Monday, July 16, 2012

Semarang - Lawang Sewu

“Lawang Sewu” is the perfect name for this historic landmark in Semarang, as far as name goes. There is nothing figurative about the meaning of the Javanese name which means thousand doors for there are indeed that many a door in this complex. However, if you find the name interesting, wait until you read about its colourful history.

Lawang Sewu

There are two main buildings in the complex, with the first one, building A, completed in 1907 and the remaining by 1919. Originally constructed for the purposes of the national railway of Dutch East Indies, it served as a prison during Japanese Occupation in 1942. During this dark period of time, many Indonesians were victims to the Japanese’s tortures and died in the basement of the building.

Isn't the name befitting with the many doors in the buildings?

When the war was over, the complex was took over by the government and remained in dilapidated condition until renovation took place a few years back to cash in the influx of tourists arrivals in Central Java. When we were in Semarang, only building B was opened for tour while building A was still under renovation. We were told that a few months later, building B will be closed for its turn in reconstruction while building A will take over the function as tour ground.

One of the many compartments/items on display

 The appeal of the structure lies on its unique Dutch colonial architecture, with its white façade as well as its numerous doors. But the main attraction, I believe, is the haunting the building often associated with.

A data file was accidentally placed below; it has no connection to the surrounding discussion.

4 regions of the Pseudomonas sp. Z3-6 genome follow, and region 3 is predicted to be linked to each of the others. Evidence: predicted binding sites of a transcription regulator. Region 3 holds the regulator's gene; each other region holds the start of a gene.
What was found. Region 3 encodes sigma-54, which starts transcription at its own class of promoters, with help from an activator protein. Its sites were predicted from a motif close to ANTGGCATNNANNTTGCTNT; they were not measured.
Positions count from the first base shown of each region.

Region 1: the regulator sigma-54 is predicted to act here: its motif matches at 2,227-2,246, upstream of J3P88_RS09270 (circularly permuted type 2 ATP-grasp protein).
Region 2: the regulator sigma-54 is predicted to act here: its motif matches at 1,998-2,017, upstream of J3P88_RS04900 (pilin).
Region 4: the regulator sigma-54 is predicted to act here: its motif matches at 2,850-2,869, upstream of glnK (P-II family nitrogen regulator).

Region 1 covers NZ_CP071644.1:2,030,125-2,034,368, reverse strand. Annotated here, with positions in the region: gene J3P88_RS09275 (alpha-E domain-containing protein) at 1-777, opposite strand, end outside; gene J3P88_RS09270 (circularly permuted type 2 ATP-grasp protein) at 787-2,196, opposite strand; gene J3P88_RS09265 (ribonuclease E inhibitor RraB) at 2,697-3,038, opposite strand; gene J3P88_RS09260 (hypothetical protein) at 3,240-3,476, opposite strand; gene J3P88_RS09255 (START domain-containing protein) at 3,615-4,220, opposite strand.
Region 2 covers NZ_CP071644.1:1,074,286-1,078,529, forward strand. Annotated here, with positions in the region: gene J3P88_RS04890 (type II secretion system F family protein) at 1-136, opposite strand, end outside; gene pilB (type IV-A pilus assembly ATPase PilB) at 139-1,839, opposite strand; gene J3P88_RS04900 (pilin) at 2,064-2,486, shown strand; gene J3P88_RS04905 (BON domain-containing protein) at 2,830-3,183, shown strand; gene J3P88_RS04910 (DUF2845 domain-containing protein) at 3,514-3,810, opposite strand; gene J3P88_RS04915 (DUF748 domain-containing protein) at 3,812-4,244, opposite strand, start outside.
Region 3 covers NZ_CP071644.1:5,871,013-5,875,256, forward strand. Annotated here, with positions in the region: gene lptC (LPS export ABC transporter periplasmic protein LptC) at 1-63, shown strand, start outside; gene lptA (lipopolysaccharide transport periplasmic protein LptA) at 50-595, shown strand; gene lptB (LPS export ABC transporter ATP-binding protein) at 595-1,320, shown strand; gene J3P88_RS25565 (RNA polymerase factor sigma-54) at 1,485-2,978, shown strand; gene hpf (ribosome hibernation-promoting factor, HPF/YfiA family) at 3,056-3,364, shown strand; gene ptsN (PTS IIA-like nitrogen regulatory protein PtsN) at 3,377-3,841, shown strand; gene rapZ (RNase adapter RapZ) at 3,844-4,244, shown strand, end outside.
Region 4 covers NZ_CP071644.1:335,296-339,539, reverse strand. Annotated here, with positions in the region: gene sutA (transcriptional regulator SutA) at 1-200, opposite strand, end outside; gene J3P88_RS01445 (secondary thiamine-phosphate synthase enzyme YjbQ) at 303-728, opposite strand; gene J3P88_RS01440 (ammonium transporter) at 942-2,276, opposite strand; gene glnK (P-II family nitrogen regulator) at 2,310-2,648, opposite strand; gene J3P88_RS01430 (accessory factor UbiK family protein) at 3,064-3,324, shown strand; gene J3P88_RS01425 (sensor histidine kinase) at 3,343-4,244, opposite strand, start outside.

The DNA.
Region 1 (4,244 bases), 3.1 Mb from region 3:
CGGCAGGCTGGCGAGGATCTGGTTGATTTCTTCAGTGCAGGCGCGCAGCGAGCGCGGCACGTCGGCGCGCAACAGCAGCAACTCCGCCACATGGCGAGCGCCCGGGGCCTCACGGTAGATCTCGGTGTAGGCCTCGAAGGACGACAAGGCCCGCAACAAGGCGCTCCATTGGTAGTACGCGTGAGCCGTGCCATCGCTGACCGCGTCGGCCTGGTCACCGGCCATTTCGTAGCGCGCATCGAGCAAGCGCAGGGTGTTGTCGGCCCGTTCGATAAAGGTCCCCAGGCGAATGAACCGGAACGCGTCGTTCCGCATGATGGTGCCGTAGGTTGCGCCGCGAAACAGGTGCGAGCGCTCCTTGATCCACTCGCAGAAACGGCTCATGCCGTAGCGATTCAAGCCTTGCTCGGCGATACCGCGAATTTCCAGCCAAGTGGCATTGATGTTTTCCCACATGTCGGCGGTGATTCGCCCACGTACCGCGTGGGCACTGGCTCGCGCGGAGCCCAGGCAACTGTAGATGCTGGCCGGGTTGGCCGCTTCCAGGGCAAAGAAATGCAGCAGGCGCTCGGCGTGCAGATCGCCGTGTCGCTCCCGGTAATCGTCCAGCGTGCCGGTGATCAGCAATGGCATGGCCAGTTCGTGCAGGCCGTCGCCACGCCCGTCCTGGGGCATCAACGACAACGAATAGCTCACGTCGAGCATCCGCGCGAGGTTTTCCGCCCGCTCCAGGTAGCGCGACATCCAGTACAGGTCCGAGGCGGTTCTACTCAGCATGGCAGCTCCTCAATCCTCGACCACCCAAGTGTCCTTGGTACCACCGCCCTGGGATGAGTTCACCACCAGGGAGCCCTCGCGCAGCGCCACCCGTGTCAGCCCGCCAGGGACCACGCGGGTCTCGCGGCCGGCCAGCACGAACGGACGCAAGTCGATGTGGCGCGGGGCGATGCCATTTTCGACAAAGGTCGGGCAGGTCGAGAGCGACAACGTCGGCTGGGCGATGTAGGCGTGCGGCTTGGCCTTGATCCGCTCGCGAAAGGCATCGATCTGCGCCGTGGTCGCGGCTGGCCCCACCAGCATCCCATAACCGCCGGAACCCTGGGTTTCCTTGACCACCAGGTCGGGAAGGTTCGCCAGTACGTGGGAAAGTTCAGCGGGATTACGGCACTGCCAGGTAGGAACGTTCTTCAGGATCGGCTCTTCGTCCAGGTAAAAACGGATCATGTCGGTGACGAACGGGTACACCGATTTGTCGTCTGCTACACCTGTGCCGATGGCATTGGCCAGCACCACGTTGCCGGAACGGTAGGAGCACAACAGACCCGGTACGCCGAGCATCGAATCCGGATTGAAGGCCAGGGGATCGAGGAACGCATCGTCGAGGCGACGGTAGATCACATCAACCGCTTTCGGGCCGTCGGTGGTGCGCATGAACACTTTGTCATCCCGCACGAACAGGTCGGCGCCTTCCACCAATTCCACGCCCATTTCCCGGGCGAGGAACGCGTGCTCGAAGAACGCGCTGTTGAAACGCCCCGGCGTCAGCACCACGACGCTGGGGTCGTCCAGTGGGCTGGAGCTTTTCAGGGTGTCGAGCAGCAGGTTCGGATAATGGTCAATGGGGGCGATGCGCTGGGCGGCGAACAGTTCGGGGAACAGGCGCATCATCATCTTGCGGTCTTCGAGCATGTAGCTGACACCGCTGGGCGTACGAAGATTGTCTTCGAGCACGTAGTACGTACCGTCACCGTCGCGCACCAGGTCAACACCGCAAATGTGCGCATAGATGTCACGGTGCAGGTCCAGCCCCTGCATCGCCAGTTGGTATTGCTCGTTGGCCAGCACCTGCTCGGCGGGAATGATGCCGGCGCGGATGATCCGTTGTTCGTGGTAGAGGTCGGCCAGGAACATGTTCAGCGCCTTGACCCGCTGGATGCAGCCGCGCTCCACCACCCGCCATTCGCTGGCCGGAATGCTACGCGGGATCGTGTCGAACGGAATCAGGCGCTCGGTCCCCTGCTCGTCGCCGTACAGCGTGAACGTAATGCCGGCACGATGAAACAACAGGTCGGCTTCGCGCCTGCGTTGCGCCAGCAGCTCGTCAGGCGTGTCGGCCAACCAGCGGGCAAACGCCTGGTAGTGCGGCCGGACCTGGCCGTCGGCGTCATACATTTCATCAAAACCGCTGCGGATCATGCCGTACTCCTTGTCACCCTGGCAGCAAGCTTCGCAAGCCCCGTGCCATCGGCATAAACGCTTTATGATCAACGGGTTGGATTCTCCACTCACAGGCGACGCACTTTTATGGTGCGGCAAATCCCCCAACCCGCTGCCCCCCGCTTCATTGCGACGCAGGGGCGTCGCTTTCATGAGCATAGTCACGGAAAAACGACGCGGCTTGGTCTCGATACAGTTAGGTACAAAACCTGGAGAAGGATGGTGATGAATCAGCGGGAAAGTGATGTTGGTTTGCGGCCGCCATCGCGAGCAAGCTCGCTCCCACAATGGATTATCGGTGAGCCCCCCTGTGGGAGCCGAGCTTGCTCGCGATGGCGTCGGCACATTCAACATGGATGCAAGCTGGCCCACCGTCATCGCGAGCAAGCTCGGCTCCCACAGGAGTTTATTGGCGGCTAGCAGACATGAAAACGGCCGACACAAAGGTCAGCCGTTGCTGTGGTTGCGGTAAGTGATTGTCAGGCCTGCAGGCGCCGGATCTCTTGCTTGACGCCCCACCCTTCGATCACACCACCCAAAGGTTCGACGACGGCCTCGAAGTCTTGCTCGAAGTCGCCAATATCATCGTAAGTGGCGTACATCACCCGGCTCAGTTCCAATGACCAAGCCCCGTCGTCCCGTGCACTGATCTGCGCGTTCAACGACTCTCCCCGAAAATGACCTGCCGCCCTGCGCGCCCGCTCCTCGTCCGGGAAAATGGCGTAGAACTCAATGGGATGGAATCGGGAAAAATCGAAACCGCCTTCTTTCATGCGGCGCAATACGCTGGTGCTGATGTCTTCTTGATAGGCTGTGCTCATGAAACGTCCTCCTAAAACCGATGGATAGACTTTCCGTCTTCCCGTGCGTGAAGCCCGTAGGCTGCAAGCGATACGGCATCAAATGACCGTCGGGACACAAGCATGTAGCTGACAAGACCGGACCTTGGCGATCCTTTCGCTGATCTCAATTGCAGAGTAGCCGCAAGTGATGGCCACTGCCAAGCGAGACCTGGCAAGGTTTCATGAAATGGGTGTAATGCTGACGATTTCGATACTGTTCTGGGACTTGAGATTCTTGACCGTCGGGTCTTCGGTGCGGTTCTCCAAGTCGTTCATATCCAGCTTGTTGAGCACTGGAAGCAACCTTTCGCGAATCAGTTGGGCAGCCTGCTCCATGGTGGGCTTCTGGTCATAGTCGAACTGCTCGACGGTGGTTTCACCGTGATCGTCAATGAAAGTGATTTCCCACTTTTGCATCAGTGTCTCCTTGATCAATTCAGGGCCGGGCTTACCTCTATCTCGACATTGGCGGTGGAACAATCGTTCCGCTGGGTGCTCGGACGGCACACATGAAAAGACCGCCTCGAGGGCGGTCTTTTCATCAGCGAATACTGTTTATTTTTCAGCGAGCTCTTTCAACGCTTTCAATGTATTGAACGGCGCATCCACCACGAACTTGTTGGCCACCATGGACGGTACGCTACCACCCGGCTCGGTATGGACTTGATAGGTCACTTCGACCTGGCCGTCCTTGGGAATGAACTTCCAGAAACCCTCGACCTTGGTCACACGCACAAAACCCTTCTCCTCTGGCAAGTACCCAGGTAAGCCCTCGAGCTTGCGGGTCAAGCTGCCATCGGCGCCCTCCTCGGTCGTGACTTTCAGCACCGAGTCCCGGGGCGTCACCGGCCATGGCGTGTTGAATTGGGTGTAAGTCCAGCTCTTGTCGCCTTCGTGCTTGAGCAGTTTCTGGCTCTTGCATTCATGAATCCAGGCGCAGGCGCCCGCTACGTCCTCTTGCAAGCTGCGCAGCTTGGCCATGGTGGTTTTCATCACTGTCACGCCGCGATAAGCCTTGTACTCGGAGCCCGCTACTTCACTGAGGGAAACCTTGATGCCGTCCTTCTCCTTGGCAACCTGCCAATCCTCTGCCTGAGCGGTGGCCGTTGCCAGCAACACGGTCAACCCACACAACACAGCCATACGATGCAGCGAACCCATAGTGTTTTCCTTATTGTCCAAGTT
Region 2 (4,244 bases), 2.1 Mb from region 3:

There are tales of sightings of headless ghouls roaming the complex by visitors and also of the spirit of a Dutch woman, said to be committed suicide in the structure. It is nothing out of the unusual with these rumours for such a historic building, especially one of dark time and the connection to the Japanese during the occupation. Apparently, the basements of the buildings are the scariest for that was where the tortures and the imprisonment were done.

The basement where the torturous scenes happened (have to use flash 'cause too dark)

I was told that there was once a group of reality show in Indonesia came to do a shooting on the ground and one of the contestants was left in the basement on her own and apparently, she saw something. The whole fiasco in turn made Lawang Sewu an attraction not to be missed when in Semarang.

Be it for the haunting scene or the striking structure, Lawang Sewu deserved to be in the spotlight and preserved for future generations. Colonial structures don’t come by much often these days and tall, generic buildings will soon take over the skyline. Without these heritage landmarks, there will nothing left to distinguish one city from another.

A beauty, indeed


Sharing is caring. A word of advice and a piece of information.

Entrance ticket to Lawang Sewu is priced at Rp 10,000 (RM3.50, more or less) per person and you have to hire a tour guide at a price of Rp 30,000 (RM10.00, plus minus) as you cannot enter without one. Once you have enough of the building, you can walk to the roundabout located opposite the complex where the Tugu Muda monument stands. Erected to commemorate the deaths of the warriors fought in defending Semarang from Japanese, Tugu Muda is definitely worth a glimpse.

Tugu Muda

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